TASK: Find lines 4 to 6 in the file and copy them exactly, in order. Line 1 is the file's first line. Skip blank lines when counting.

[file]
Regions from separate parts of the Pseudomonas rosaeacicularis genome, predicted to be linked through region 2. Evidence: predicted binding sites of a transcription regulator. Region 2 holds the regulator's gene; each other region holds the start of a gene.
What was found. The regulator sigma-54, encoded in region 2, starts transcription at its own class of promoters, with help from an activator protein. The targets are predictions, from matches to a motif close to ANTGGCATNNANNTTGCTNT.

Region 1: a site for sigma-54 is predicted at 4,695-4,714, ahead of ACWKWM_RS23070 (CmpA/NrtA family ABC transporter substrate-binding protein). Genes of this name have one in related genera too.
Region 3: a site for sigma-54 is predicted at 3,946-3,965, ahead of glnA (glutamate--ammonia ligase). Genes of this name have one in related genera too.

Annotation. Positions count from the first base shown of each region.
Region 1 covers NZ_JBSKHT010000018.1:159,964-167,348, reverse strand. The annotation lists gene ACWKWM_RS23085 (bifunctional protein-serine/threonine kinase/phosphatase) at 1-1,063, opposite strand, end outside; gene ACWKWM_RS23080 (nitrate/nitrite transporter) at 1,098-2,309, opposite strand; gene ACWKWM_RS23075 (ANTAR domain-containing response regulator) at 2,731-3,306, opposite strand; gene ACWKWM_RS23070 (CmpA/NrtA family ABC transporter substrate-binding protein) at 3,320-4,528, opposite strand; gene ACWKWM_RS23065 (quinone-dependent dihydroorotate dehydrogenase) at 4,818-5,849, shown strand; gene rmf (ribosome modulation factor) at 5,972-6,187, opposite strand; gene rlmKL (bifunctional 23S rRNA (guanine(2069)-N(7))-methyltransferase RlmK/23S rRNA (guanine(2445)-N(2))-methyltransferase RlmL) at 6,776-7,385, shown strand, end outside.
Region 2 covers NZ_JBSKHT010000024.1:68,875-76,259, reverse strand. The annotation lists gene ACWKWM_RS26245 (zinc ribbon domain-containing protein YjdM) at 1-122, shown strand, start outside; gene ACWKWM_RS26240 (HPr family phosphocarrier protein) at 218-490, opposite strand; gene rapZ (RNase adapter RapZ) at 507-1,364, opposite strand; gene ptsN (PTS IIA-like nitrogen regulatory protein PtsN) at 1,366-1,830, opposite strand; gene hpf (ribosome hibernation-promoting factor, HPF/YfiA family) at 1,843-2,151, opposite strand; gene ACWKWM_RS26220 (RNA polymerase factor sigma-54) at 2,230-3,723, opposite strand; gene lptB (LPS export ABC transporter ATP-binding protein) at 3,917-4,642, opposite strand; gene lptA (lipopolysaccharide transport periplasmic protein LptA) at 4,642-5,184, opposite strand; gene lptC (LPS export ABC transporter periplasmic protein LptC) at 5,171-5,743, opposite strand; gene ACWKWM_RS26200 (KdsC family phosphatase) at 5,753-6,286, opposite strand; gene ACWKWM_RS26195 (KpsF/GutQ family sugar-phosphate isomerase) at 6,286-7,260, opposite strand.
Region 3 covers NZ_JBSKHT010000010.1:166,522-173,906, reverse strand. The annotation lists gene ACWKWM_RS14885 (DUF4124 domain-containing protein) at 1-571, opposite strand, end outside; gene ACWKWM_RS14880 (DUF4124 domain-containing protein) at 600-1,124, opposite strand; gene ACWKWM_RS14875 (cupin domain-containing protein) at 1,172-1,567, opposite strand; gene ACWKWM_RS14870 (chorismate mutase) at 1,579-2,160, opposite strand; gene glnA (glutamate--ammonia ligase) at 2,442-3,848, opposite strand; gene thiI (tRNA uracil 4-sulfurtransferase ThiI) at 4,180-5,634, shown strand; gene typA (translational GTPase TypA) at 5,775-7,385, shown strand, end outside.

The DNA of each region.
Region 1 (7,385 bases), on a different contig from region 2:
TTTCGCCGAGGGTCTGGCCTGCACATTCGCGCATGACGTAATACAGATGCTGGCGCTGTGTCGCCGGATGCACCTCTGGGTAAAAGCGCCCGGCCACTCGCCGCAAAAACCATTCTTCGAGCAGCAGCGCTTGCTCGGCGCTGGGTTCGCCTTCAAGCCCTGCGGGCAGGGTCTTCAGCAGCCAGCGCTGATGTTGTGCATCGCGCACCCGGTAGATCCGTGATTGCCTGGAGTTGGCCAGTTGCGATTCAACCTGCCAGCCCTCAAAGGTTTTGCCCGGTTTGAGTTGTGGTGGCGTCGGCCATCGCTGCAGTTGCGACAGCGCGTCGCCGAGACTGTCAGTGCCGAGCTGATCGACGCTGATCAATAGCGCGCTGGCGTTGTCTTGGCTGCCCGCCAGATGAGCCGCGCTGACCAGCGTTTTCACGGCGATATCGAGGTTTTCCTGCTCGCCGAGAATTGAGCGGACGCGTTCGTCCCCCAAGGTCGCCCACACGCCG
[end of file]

Region 3: a site for sigma-54 is predicted at 3,946-3,965, ahead of glnA (glutamate--ammonia ligase). Genes of this name have one in related genera too.

Annotation. Positions count from the first base shown of each region.
Region 1 covers NZ_JBSKHT010000018.1:159,964-167,348, reverse strand. The annotation lists gene ACWKWM_RS23085 (bifunctional protein-serine/threonine kinase/phosphatase) at 1-1,063, opposite strand, end outside; gene ACWKWM_RS23080 (nitrate/nitrite transporter) at 1,098-2,309, opposite strand; gene ACWKWM_RS23075 (ANTAR domain-containing response regulator) at 2,731-3,306, opposite strand; gene ACWKWM_RS23070 (CmpA/NrtA family ABC transporter substrate-binding protein) at 3,320-4,528, opposite strand; gene ACWKWM_RS23065 (quinone-dependent dihydroorotate dehydrogenase) at 4,818-5,849, shown strand; gene rmf (ribosome modulation factor) at 5,972-6,187, opposite strand; gene rlmKL (bifunctional 23S rRNA (guanine(2069)-N(7))-methyltransferase RlmK/23S rRNA (guanine(2445)-N(2))-methyltransferase RlmL) at 6,776-7,385, shown strand, end outside.